(AP/Charles Krupa)

Donald Trump's "law and order" obsession is rooted in the distant past — and points toward a dystopian future

Trump's ideas about crime, police and the death penalty go back to 1970s stereotypes — but present a real danger


Heather Digby Parton
January 17, 2017 6:10PM (UTC)

When Donald Trump tweeted out his angry reaction to Rep. John Lewis' announcement that he would not attend the inauguration, a lot of people were aghast that he would accuse a civil rights icon of "all talk, talk, talk — no action."

They couldn't believe the incoming president would so crudely caricature Lewis' district as being "in horrible shape and falling apart not to mention crime infested" when Lewis represents Atlanta, which Forbes recently ranked as the ninth-best place in America for businesses and career development and among the best for job growth and education. The city's crime rate has also been steadily declining since the '90s.  In other words, as usual, Trump was not telling the truth.

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It's important to recognize what was really going on there, however. It seems obvious to me that Trump had never heard of Lewis and had no idea where he is from. He was reflexively repeating his standard campaign talking points about the "inner city" in which he complained that nobody has ever done anything about the dystopian hellholes that he believes all African-Americans inhabit. Trump claimed to be the only man in the country who could fix the problem, although he never shared the details. If you look at his history, however, it's not hard to figure out what he plans.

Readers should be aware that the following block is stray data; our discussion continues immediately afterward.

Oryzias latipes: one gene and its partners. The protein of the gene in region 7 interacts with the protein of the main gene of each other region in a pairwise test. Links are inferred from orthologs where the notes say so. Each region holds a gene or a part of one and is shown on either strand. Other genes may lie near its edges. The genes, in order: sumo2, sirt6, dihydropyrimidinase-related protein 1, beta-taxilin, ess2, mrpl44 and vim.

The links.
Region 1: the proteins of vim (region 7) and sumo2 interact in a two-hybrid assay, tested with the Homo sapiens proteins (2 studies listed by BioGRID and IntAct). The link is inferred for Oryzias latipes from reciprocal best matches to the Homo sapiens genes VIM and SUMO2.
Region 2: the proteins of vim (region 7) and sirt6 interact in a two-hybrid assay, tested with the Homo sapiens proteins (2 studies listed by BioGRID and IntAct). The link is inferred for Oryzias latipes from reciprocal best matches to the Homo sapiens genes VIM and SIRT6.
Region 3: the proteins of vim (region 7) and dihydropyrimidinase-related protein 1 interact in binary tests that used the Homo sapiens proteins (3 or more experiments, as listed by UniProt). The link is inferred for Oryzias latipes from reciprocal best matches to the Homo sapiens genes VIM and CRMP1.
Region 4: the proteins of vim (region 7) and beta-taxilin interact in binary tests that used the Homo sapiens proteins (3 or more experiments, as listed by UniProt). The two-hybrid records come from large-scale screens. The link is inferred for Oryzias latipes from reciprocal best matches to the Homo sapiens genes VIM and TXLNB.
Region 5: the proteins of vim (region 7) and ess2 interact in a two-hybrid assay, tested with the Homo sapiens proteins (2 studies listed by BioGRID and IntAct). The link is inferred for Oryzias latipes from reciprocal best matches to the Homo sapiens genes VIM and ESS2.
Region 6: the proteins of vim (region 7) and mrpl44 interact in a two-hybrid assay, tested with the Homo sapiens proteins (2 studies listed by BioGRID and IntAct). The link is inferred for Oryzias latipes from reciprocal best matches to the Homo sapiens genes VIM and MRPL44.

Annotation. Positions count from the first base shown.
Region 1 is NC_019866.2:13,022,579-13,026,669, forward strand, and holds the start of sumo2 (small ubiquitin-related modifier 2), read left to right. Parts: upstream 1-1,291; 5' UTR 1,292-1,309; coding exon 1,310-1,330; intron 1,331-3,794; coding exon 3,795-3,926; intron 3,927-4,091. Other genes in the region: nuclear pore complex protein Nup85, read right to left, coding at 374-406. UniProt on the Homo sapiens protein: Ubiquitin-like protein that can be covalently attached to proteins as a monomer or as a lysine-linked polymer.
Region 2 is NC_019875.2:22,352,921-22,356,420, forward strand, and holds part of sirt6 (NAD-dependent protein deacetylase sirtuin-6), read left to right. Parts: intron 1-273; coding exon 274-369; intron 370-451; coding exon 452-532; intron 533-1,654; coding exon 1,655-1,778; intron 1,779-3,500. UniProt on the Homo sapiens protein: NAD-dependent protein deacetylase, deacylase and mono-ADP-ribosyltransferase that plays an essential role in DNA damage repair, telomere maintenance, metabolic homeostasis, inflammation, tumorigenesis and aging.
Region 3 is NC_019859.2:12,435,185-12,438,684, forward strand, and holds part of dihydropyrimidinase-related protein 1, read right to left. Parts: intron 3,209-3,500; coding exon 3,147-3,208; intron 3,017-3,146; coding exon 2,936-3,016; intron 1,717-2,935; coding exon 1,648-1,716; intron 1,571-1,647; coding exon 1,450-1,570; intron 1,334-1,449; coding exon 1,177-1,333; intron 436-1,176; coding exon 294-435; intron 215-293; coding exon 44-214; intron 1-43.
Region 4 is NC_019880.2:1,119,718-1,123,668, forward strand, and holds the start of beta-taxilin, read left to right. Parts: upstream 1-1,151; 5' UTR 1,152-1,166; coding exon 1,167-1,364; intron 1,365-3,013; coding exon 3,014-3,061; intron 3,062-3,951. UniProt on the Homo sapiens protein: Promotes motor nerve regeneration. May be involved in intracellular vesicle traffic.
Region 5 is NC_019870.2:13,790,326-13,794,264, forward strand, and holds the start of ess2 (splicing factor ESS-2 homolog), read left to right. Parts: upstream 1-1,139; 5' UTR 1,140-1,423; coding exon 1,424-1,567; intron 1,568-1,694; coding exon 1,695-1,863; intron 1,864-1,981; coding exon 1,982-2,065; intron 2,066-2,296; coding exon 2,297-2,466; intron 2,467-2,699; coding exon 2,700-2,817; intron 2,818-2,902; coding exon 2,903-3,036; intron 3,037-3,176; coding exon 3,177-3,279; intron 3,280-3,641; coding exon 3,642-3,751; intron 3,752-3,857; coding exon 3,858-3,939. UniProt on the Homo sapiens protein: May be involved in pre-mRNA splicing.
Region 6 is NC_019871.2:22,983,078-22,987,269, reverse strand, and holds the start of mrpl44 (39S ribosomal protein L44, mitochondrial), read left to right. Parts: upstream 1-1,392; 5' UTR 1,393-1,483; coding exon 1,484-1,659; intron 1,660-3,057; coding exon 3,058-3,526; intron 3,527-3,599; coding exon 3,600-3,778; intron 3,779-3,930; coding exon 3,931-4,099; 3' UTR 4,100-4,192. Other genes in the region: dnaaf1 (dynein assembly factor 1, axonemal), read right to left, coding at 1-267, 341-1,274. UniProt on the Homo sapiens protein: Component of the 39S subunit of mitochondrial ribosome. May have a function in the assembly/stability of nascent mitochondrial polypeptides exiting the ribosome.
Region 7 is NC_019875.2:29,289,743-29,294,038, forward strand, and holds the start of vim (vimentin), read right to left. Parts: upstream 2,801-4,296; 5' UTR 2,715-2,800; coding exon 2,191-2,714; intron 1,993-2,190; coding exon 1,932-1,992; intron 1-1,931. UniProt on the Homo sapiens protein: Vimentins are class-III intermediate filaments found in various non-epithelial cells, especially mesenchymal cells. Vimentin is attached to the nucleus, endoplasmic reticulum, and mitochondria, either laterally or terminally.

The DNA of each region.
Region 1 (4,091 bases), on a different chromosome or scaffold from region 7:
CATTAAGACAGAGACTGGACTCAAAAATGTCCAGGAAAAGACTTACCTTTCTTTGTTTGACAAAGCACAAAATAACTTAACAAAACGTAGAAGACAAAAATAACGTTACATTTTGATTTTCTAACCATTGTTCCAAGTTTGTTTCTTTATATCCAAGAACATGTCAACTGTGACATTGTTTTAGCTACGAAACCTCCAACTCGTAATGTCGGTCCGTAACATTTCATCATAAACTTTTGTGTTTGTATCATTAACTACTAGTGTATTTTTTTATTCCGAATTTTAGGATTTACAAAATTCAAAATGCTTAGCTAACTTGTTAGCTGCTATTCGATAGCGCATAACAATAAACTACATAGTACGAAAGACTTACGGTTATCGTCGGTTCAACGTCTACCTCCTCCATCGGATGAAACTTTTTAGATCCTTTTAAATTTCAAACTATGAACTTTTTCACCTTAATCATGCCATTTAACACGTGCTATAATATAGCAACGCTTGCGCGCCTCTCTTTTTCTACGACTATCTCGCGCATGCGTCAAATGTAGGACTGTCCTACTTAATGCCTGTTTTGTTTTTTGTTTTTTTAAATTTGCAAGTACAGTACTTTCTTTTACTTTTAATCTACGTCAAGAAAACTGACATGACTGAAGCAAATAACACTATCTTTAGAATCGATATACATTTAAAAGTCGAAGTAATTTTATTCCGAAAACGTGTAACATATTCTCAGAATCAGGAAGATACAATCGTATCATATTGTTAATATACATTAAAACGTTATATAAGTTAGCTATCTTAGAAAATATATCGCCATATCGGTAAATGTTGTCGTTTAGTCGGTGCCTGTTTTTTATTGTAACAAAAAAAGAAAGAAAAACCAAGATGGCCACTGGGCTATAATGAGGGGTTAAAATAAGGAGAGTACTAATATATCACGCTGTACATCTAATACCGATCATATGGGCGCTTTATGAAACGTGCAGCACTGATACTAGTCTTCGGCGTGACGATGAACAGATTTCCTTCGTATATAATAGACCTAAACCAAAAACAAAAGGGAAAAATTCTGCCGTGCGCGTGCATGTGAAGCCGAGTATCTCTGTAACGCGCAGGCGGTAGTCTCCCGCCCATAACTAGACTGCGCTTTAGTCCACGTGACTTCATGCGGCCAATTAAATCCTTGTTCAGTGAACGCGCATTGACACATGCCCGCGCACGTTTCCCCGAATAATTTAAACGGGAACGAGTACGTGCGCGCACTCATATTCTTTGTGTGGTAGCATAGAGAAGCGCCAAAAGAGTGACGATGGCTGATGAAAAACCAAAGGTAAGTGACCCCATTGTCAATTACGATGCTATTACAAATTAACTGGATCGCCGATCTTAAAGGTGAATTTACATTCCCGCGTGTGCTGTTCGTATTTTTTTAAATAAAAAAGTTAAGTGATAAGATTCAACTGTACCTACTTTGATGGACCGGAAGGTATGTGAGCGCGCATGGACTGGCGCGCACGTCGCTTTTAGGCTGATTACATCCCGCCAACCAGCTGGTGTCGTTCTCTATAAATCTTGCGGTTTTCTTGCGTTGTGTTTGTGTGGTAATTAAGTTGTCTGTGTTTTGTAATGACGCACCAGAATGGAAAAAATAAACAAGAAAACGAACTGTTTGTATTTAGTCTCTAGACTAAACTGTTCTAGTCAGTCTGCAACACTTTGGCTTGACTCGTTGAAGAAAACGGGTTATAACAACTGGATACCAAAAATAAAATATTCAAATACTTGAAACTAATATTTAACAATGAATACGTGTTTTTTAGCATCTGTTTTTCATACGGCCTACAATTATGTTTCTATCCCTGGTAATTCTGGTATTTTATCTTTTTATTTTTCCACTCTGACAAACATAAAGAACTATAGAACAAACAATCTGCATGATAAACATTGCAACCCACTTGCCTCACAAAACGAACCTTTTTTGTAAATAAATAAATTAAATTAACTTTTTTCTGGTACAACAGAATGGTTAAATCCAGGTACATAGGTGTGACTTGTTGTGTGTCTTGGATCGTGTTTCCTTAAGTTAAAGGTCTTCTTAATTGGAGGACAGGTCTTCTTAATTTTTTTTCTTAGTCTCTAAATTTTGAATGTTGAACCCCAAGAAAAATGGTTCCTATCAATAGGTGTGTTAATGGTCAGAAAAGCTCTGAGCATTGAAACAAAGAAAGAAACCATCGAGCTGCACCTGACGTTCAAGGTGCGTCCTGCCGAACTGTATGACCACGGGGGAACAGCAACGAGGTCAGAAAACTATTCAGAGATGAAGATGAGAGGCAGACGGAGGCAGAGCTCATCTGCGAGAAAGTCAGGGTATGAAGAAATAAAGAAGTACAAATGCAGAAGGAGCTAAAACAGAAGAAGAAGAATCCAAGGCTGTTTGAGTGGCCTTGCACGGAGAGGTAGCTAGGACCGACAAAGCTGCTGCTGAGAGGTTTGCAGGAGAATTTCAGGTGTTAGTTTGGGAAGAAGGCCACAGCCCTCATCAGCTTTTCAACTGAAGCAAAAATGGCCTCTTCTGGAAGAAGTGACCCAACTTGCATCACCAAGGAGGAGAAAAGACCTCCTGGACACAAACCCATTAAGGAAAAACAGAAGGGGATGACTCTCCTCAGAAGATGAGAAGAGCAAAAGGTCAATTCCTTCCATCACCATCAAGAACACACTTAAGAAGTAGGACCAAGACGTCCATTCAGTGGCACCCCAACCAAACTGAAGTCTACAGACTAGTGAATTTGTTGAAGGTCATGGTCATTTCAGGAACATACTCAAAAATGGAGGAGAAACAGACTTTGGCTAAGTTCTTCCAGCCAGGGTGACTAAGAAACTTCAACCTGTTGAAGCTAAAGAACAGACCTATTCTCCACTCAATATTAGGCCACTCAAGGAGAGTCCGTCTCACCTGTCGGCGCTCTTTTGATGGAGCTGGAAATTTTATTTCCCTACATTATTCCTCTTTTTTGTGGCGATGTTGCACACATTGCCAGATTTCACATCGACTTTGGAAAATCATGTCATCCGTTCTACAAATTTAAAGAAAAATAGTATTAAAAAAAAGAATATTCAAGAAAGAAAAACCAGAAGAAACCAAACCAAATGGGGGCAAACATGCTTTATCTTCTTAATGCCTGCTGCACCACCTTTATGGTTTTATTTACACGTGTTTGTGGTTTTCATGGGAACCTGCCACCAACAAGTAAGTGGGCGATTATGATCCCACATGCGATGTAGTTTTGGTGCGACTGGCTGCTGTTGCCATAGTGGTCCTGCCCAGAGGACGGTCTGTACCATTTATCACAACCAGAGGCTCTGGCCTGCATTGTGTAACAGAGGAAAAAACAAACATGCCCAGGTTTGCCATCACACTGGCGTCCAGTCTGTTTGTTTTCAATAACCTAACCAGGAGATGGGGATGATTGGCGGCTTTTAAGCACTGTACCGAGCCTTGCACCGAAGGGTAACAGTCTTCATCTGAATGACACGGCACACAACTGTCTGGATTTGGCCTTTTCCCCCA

Trump's view of race in America is very simple: If the police could take the gloves off, this would fix whatever problems exist. He is particularly adamant about applying the death penalty. He famously took out a full-page ad in New York newspapers after the arrests of the young men known as the Central Park Five (four being black and one Latino) in the rape and beating of a white jogger in 1989. The five men spent years in prison before being exonerated by DNA evidence and the confession of another man, a career criminal with a long prison record. Trump has said that he still believes they are guilty.

The big, bold title of the ad was "BRING BACK THE DEATH PENALTY, BRING BACK OUR POLICE!" Even then, Trump wanted to make America great again by returning to the days of his youth when the cops could crack some heads. The ad said:

When I was young, I sat in a diner with my father and witnessed two young bullies cursing and threatening a very frightened waitress. Two cops rushed in, lifted up the thugs and threw them out the door, warning them never to cause trouble again. I miss the feeling of security New York's finest once gave to the citizens of this City. Let our politicians give back our police department's power to keep us safe. Unshackle them from the constant chant of "police brutality" which every petty criminal hurls immediately at an officer who has just risked his or her life to save another's. We must cease our continuous pandering to the criminal population of this City. Give New York back to the citizens who have earned the right to be New Yorkers.